I refuse to accept the cynical notion that nation after nation must spiral down a militaristic stairway into the hell of thermonuclear destruction. I believe that unarmed truth and unconditional love will have the final word in reality. This faith can give us courage to face the uncertainties of the future. It will give our tired feet new strength as we continue our forward stride towards the city of freedom. When our days become dreary, with low hovering clouds, and our nights become darker than a thousand midnight’s we will know that we are living in the creative turmoil of a genuine civilization struggling to be born.
Dr. Martin Luther King, Jr. (1929-1968) American Baptist minister
and prominent leader of the American civil rights movement.
From his Nobel Peace Prize acceptance speech in 1964.
“What I remember is that 1963 was a very dreary and dark time in his life and in the life of the world. It saw the assassination of an American president, it saw, in his own community, the assassination of Medgar Evers. It saw the, the death of four black girls in the 16th Street Baptist Church by a bomb. It saw King in the Birmingham Jail for his 13th time in jail. All of that as the backdrop [yet] being able to say, when your world is like that, you can see it as the creative birth pangs of a genuine civilization struggling to be born. That is a kind of breathtaking vision of the world. There are a many of us that are experiencing a lot of grief right now: Climate grief, grief over the ongoing spiral of gun violence in the United States and its connection to systemic racism. All of that is genuine grief. I, having studied his life as much as I have, see the suffering and the grief. He knew this. This is not a man who’s talking in the abstract. He’s not talking about principles that he’s been taught. This is hope that comes out of that intense suffering. And when people dismiss Martin Luther King Jr.’s non-violence or this kind of vision and saying it’s not realistic, I agree that we are in the birth pangs of a genuine civilization struggling to be born. In other words, we’re not spiraling down to zero level, to chaos as he wrote in his book, Where Do We Go From Here? Chaos Or Community. What he believed in is the possibility of the end to global suffering, asserting that humankind-for the first time-has the resources and technology to eradicate poverty and head towards community. Partly this is because of the divine origin of the beloved community. It’s a durable, divine thing that is going to outlast my mistakes, and my betrayals and the disloyalties of the world. It’s going to endure and flourish.”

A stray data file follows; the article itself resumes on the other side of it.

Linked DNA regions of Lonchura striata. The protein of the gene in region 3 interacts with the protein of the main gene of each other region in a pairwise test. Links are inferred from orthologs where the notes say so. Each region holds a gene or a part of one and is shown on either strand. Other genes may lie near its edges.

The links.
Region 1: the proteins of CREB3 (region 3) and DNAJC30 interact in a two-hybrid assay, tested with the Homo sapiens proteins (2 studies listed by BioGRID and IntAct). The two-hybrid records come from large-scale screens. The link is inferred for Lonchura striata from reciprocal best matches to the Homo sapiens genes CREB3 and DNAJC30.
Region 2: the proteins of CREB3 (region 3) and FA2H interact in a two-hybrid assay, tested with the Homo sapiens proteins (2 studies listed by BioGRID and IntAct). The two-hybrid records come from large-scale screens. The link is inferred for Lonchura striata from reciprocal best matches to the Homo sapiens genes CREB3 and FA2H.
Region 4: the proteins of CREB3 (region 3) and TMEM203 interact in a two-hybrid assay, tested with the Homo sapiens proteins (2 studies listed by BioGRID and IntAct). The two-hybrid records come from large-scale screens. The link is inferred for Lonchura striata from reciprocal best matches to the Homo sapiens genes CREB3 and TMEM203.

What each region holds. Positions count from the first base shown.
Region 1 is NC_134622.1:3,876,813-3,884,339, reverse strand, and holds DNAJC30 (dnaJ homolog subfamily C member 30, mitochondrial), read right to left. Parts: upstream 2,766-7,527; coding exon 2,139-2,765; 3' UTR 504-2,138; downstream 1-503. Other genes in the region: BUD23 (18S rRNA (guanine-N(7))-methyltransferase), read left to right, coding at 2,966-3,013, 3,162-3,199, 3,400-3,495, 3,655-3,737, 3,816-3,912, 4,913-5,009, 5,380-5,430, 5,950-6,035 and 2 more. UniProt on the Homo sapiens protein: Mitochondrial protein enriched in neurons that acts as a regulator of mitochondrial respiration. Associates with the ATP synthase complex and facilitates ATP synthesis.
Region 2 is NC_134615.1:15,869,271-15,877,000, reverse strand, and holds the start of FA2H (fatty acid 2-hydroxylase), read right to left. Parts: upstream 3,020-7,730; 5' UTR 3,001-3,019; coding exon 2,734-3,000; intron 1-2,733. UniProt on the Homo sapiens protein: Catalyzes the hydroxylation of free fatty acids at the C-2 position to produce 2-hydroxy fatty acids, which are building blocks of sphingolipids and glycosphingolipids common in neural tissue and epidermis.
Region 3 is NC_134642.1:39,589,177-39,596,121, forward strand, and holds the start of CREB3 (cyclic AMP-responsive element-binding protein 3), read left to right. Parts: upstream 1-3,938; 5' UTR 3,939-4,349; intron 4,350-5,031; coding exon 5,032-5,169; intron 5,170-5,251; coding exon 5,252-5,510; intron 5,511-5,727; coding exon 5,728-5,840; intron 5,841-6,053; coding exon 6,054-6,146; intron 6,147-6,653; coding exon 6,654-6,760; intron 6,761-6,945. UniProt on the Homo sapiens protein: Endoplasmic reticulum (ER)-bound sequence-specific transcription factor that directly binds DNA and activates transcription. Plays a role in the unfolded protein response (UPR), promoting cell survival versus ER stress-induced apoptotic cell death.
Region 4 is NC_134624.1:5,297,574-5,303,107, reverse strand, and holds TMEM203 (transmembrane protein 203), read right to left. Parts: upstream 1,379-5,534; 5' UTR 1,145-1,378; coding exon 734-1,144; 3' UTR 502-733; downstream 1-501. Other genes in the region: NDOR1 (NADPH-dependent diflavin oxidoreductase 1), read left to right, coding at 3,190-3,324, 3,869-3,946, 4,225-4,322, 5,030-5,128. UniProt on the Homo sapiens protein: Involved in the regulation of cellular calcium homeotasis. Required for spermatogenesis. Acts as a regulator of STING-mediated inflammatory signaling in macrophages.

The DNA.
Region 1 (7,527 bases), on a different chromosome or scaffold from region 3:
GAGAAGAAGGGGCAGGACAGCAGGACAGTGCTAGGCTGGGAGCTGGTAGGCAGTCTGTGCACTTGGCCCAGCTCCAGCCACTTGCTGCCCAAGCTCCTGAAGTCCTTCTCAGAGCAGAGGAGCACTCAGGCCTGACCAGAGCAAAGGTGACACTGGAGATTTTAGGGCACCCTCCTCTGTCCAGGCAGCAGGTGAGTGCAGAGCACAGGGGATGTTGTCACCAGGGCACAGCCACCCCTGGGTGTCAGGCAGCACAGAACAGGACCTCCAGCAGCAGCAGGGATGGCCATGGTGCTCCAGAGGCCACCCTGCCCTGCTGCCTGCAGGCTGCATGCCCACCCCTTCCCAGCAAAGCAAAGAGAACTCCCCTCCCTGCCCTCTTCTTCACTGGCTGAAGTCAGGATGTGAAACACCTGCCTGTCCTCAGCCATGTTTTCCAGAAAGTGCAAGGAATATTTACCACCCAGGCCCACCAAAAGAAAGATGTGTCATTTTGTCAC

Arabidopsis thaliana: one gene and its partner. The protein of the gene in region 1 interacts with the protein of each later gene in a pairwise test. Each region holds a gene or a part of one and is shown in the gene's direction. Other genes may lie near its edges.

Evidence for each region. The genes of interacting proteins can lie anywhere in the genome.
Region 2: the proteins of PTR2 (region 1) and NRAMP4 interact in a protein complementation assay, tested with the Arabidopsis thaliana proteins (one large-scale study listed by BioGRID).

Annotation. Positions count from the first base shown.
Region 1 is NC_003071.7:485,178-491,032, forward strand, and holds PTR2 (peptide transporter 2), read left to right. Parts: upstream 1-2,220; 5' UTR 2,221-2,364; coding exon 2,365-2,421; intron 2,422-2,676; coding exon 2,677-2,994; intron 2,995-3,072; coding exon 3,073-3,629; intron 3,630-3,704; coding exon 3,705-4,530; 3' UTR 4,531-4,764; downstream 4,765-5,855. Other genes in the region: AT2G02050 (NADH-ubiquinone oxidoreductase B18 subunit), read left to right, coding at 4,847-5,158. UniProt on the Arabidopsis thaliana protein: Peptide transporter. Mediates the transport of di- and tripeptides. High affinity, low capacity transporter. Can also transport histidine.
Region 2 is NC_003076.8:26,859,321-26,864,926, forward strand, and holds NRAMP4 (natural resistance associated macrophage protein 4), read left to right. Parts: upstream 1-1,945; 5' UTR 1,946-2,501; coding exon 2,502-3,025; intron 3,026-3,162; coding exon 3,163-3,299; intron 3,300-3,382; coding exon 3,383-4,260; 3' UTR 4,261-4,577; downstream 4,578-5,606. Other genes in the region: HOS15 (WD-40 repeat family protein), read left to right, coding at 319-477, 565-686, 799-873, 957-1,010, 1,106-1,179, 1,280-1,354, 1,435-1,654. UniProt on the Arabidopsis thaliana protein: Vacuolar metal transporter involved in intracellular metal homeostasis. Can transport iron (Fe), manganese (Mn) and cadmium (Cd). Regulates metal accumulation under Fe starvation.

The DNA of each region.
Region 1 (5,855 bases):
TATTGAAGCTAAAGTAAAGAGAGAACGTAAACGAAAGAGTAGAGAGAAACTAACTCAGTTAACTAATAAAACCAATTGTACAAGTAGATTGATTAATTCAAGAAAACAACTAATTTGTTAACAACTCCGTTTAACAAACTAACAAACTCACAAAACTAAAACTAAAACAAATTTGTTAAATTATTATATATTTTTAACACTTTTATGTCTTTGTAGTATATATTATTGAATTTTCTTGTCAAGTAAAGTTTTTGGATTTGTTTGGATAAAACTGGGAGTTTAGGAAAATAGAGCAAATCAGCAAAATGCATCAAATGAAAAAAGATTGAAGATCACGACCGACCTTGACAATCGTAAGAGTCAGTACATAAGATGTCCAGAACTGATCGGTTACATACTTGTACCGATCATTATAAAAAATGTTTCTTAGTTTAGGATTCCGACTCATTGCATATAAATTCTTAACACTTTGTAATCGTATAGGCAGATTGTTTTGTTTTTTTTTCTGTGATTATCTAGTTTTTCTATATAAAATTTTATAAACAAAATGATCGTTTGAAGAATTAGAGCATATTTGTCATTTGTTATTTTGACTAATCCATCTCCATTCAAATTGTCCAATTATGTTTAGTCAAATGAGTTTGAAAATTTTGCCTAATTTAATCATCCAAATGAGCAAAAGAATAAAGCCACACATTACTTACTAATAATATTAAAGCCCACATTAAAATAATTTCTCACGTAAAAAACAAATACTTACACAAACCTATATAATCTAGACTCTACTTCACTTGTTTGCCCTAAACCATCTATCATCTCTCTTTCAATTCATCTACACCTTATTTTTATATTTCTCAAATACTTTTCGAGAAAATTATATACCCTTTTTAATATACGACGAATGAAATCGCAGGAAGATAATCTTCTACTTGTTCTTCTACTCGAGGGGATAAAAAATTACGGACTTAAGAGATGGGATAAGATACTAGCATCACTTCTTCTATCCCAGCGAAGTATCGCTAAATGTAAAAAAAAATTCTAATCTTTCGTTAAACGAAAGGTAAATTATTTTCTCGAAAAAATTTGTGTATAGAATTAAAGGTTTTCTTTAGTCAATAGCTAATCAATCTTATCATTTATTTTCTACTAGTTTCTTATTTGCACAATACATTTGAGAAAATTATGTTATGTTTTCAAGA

Bishop Rev. Dr. Marc Andrus
the eighth Bishop of the Episcopal diocese of California
and author of Brothers in the Beloved Community:
The Friendship of Thich Nhat Hanh and Martin Luther King Jr.